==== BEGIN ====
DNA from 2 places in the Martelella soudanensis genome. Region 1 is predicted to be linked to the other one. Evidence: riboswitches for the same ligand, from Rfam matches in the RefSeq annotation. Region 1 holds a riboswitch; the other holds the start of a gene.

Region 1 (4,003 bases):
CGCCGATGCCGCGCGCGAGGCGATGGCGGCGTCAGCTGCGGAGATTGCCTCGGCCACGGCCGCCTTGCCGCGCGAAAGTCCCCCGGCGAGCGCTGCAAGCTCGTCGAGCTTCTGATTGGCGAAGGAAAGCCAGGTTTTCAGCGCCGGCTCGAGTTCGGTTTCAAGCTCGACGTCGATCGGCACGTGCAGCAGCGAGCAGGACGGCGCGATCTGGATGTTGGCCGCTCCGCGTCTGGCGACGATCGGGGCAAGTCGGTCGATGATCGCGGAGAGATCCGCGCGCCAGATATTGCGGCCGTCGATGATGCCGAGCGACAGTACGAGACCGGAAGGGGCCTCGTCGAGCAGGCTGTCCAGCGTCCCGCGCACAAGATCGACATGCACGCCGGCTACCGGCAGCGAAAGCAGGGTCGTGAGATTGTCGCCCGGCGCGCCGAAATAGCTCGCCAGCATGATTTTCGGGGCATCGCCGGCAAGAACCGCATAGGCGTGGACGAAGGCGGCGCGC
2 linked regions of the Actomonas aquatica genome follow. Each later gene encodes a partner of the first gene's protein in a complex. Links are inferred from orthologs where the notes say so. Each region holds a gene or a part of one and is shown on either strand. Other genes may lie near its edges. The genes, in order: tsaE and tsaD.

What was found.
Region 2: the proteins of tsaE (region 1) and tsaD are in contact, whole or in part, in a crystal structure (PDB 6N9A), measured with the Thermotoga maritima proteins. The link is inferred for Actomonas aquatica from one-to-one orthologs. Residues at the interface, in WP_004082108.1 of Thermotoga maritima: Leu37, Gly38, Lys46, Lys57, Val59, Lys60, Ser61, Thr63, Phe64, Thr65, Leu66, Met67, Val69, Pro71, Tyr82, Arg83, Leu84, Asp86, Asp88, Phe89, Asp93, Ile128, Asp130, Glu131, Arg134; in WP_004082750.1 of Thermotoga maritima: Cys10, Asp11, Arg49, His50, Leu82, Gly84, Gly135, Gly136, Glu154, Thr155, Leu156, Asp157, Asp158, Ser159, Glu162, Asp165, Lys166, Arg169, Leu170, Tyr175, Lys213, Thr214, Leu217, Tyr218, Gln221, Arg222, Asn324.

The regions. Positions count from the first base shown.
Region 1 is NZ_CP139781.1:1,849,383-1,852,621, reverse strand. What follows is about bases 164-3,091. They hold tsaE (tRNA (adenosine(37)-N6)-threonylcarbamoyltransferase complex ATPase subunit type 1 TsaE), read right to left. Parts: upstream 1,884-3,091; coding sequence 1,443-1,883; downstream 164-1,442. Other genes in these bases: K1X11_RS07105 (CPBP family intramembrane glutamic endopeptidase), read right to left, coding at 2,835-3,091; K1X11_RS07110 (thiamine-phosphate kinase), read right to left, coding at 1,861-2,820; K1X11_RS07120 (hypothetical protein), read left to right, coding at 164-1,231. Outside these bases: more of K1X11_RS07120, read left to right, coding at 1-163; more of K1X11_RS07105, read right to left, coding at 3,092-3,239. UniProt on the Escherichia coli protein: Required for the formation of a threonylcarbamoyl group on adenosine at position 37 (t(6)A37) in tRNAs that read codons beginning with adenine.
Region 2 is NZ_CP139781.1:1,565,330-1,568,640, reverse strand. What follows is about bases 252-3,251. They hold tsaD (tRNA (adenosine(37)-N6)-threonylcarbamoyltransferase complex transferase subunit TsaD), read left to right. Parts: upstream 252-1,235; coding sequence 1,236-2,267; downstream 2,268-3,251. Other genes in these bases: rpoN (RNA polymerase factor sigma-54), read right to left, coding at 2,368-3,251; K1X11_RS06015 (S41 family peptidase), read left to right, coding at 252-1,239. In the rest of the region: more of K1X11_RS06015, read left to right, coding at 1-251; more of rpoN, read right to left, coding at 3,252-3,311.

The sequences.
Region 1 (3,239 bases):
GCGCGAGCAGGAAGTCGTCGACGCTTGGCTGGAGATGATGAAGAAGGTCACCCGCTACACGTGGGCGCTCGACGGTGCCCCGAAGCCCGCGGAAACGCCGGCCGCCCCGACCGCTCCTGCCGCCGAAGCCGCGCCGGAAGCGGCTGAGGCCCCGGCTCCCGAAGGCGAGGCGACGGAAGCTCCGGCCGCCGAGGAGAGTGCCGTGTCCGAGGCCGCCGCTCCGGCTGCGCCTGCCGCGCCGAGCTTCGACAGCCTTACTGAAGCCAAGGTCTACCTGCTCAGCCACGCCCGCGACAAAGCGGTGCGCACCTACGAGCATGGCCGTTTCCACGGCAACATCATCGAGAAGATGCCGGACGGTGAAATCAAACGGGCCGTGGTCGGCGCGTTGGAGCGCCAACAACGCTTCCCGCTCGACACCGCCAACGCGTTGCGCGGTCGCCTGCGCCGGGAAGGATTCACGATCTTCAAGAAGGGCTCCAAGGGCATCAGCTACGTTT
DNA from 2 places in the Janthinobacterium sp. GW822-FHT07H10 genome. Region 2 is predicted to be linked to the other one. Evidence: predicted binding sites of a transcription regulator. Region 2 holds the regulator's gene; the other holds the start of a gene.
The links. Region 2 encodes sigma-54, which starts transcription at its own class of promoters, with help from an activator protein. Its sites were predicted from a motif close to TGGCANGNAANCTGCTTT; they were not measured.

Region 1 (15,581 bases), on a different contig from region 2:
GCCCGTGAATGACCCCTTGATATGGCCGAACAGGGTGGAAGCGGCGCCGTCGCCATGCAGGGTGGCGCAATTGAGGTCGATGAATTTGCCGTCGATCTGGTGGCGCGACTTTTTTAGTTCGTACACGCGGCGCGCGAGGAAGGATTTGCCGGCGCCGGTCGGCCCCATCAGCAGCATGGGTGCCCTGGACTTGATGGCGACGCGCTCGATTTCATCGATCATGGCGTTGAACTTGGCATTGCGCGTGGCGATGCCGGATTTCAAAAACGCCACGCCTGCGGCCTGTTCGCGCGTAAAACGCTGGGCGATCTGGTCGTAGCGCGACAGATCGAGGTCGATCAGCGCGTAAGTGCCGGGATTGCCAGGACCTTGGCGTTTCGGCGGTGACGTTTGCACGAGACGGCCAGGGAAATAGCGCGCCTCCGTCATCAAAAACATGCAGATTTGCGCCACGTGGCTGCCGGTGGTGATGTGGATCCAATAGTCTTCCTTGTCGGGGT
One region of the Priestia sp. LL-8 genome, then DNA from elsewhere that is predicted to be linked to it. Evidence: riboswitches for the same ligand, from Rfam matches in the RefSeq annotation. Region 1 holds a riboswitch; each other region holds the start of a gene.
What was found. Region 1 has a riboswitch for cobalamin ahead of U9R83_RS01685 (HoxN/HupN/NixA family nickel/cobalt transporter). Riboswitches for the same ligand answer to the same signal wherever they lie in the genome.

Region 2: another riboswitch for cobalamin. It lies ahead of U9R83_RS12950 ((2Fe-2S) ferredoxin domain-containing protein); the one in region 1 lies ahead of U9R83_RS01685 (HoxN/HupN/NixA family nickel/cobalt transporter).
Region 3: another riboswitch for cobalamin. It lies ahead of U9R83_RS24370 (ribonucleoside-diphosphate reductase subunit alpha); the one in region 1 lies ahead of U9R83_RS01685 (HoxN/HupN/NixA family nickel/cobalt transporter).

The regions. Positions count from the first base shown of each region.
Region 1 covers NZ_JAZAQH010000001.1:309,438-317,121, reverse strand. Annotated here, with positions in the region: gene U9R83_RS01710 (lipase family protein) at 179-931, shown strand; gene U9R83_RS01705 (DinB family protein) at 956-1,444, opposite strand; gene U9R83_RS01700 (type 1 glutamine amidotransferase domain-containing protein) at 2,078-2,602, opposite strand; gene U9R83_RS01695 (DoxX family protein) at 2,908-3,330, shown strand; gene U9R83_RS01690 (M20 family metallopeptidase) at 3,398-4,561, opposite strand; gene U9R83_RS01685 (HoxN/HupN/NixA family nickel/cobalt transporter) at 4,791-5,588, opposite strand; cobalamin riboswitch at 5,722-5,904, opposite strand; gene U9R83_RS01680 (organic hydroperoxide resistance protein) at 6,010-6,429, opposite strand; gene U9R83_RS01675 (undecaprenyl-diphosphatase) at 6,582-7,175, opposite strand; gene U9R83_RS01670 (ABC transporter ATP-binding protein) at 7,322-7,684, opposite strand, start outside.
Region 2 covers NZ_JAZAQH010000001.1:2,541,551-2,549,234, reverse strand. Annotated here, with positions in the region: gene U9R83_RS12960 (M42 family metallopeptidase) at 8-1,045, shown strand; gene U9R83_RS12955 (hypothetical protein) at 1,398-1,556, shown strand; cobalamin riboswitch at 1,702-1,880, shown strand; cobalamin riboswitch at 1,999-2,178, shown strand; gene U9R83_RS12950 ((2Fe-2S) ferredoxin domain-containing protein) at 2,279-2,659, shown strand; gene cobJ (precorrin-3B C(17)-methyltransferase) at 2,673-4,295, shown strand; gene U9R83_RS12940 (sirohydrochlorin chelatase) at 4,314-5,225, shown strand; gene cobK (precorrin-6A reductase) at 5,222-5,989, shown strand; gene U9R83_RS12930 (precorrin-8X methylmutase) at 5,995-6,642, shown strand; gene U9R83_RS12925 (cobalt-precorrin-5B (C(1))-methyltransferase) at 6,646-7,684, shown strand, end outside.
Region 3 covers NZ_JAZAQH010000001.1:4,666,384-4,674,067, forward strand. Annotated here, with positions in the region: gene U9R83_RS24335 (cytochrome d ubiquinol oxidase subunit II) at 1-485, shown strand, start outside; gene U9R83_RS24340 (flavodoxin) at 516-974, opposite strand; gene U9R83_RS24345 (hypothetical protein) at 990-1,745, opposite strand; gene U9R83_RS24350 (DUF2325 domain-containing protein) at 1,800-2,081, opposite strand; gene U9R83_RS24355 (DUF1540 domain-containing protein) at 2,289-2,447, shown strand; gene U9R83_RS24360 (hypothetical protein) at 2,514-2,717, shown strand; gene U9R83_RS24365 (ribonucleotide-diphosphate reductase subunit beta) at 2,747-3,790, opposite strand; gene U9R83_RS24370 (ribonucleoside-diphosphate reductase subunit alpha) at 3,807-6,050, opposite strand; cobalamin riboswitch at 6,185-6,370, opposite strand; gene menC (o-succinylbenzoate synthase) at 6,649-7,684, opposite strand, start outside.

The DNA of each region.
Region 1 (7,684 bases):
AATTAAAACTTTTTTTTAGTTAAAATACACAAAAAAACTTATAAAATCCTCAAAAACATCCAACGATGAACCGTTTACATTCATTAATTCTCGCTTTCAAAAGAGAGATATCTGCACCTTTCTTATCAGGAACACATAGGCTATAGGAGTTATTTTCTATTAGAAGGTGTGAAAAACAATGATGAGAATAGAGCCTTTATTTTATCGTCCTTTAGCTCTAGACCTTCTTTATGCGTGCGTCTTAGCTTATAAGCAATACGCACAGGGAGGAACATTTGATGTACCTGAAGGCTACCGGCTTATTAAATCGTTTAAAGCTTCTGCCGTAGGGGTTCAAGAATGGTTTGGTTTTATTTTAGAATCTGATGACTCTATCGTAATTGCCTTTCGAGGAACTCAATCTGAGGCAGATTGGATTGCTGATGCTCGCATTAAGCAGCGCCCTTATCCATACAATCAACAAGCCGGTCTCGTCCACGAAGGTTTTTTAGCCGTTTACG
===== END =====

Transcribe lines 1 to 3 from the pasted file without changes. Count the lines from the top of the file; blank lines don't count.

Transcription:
DNA from 2 places in the Martelella soudanensis genome. Region 1 is predicted to be linked to the other one. Evidence: riboswitches for the same ligand, from Rfam matches in the RefSeq annotation. Region 1 holds a riboswitch; the other holds the start of a gene.

Region 1 (4,003 bases):
CGCCGATGCCGCGCGCGAGGCGATGGCGGCGTCAGCTGCGGAGATTGCCTCGGCCACGGCCGCCTTGCCGCGCGAAAGTCCCCCGGCGAGCGCTGCAAGCTCGTCGAGCTTCTGATTGGCGAAGGAAAGCCAGGTTTTCAGCGCCGGCTCGAGTTCGGTTTCAAGCTCGACGTCGATCGGCACGTGCAGCAGCGAGCAGGACGGCGCGATCTGGATGTTGGCCGCTCCGCGTCTGGCGACGATCGGGGCAAGTCGGTCGATGATCGCGGAGAGATCCGCGCGCCAGATATTGCGGCCGTCGATGATGCCGAGCGACAGTACGAGACCGGAAGGGGCCTCGTCGAGCAGGCTGTCCAGCGTCCCGCGCACAAGATCGACATGCACGCCGGCTACCGGCAGCGAAAGCAGGGTCGTGAGATTGTCGCCCGGCGCGCCGAAATAGCTCGCCAGCATGATTTTCGGGGCATCGCCGGCAAGAACCGCATAGGCGTGGACGAAGGCGGCGCGC